Campa Cola residents agree for demolition after CM’s intervention
MUMBAI: After two days of tense stand-off, residents of the illegal flats in Mumbai’s Campa Cola Compound have given in and said they will allow officials of the Brihanmumbai Municipal Corporation (BMC) to enter the premises tomorrow and disconnect electricity, water and gas pipeline connections.
“We are tired of all this, can’t do this anymore. We will explore all legal solutions. We were all fighting to save our homes. It was not a mistake. We will comply with Supreme Court order… We will open our gates for the BMC to execute their duties,” said Ashish Jalan, a resident of the complex, while briefing the media.
For two days, BMC officials have been facing stiff resistance from residents, and had not been allowed to enter the compound to carry out eviction in keeping with a Supreme Court order. The civic body has maintained that they will only cut supplies to basic utilities and won’t carry out any demolition.
Earlier, the residents had appealed to President Pranab Mukherjee to save their homes. According to reports, residents in their mercy petition urged the President to intervene on “humanitarian grounds”.The residents argue that they are being victimised for the fault of the builders and civic officials who colluded in violating rules to build 35 illegal floors. Renowned singer and Bharat Ratna recipient Lata Mangeshkar also owns a flat in the society.In June last year, the Supreme Court had ordered families occupying the illegal flats to vacate the building by May. Their deadline to hand over the keys ended on June 12, but the residents then threatened to pitch tents in the complex.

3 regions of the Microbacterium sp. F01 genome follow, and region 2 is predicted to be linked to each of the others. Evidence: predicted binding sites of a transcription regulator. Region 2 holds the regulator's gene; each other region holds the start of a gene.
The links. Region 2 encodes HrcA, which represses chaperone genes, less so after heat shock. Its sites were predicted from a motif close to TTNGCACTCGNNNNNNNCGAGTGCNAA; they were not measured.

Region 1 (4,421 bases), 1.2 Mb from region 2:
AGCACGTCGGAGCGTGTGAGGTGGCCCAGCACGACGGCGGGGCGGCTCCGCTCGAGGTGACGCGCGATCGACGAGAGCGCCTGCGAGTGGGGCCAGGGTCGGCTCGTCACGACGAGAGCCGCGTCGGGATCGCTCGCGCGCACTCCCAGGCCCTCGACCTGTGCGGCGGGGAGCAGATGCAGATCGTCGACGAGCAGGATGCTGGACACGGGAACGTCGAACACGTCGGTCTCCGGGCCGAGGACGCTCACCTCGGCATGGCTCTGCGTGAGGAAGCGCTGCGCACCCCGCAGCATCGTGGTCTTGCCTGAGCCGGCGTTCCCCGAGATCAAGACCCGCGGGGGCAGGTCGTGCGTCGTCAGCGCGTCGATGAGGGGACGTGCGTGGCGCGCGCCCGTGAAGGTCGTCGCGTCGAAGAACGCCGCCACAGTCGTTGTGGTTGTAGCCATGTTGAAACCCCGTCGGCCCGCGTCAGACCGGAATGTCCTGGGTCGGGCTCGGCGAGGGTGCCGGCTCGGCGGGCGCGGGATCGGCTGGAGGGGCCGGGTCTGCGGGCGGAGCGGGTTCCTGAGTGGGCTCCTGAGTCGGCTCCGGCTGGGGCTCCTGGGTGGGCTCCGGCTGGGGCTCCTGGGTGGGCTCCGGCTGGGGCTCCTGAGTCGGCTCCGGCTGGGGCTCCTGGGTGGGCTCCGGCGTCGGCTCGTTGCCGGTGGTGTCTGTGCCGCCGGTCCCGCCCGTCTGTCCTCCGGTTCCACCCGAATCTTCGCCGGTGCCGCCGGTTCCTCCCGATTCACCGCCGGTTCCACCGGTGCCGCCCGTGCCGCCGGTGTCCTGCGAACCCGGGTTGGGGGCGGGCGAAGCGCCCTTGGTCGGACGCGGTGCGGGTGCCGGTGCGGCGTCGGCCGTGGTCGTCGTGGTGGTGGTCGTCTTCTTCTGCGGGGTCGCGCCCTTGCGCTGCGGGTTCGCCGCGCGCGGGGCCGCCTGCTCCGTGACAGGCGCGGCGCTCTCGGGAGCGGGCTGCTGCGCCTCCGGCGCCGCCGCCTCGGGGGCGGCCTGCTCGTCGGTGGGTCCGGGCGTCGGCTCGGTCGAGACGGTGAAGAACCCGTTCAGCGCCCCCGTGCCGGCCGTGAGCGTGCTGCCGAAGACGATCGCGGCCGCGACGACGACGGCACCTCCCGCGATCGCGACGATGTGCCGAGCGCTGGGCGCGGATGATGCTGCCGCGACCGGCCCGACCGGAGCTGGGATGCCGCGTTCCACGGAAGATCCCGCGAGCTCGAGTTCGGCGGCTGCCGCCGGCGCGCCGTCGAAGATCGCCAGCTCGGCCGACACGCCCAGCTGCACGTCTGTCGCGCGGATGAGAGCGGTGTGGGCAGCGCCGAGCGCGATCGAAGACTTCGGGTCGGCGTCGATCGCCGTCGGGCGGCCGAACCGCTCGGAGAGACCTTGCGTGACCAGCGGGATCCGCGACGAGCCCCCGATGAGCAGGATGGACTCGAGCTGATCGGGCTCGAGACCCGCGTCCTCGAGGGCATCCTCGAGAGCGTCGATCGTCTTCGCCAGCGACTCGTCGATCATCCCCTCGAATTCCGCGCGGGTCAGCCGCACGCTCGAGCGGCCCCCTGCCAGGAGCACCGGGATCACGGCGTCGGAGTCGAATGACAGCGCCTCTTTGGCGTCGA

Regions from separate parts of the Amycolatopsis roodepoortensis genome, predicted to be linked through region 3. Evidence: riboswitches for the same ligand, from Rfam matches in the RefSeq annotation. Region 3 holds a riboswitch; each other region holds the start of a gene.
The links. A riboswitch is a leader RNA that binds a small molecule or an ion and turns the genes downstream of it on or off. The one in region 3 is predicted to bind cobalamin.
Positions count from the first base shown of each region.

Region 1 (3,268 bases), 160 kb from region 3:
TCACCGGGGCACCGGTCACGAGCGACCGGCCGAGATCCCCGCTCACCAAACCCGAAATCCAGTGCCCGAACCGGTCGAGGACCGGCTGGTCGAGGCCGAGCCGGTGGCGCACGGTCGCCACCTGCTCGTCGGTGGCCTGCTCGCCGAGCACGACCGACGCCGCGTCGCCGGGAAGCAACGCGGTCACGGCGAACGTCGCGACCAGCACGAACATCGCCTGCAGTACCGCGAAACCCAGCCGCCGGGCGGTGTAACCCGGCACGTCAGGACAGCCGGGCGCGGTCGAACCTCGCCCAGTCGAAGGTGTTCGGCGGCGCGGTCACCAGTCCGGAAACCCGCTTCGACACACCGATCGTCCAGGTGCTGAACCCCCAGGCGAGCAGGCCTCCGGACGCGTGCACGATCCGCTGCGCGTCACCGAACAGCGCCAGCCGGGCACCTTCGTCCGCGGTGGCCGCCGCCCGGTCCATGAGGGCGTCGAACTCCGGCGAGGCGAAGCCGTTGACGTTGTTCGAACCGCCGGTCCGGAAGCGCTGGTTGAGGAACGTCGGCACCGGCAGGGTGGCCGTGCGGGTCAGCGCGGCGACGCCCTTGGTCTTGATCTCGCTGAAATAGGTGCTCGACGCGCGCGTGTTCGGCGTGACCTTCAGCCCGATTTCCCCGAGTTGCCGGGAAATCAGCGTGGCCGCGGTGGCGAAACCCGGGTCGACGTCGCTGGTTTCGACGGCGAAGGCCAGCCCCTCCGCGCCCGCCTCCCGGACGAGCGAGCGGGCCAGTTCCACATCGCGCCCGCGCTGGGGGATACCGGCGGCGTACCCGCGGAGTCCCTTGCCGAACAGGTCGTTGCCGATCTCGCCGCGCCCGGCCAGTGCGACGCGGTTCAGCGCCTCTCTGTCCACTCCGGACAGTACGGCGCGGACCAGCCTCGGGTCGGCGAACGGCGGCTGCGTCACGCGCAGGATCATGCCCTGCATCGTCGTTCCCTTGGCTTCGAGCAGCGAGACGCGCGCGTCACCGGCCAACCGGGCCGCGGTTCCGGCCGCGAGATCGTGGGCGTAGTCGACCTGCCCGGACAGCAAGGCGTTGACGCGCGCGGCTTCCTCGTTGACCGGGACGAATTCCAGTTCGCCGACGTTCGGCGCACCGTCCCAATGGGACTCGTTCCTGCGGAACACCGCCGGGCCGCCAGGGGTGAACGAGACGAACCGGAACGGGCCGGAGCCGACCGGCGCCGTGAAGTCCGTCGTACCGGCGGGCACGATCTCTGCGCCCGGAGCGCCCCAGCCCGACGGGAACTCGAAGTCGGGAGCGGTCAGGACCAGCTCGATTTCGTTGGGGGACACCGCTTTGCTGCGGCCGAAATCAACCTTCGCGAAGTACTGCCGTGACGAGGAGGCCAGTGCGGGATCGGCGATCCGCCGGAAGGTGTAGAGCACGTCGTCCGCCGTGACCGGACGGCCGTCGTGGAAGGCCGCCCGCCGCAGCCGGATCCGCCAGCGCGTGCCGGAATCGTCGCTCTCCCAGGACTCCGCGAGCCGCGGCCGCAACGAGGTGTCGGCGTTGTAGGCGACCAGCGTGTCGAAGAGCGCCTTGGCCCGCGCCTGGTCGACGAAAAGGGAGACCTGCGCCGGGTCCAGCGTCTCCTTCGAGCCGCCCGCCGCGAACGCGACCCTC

The residents moved the Supreme Court to buy more time to help legalise their home of three decades. But the court on June 3 rejected their plea and ordered them to vacate their flats.
Seven high-rises were constructed at what came to be called the Campa Cola Compound, between 1981 and 1989. The builders had permission for only five floors, but constructed several more. The residents have been fighting a legal battle since 2000, when they first went to the Bombay High Court to legalise their water and power supply.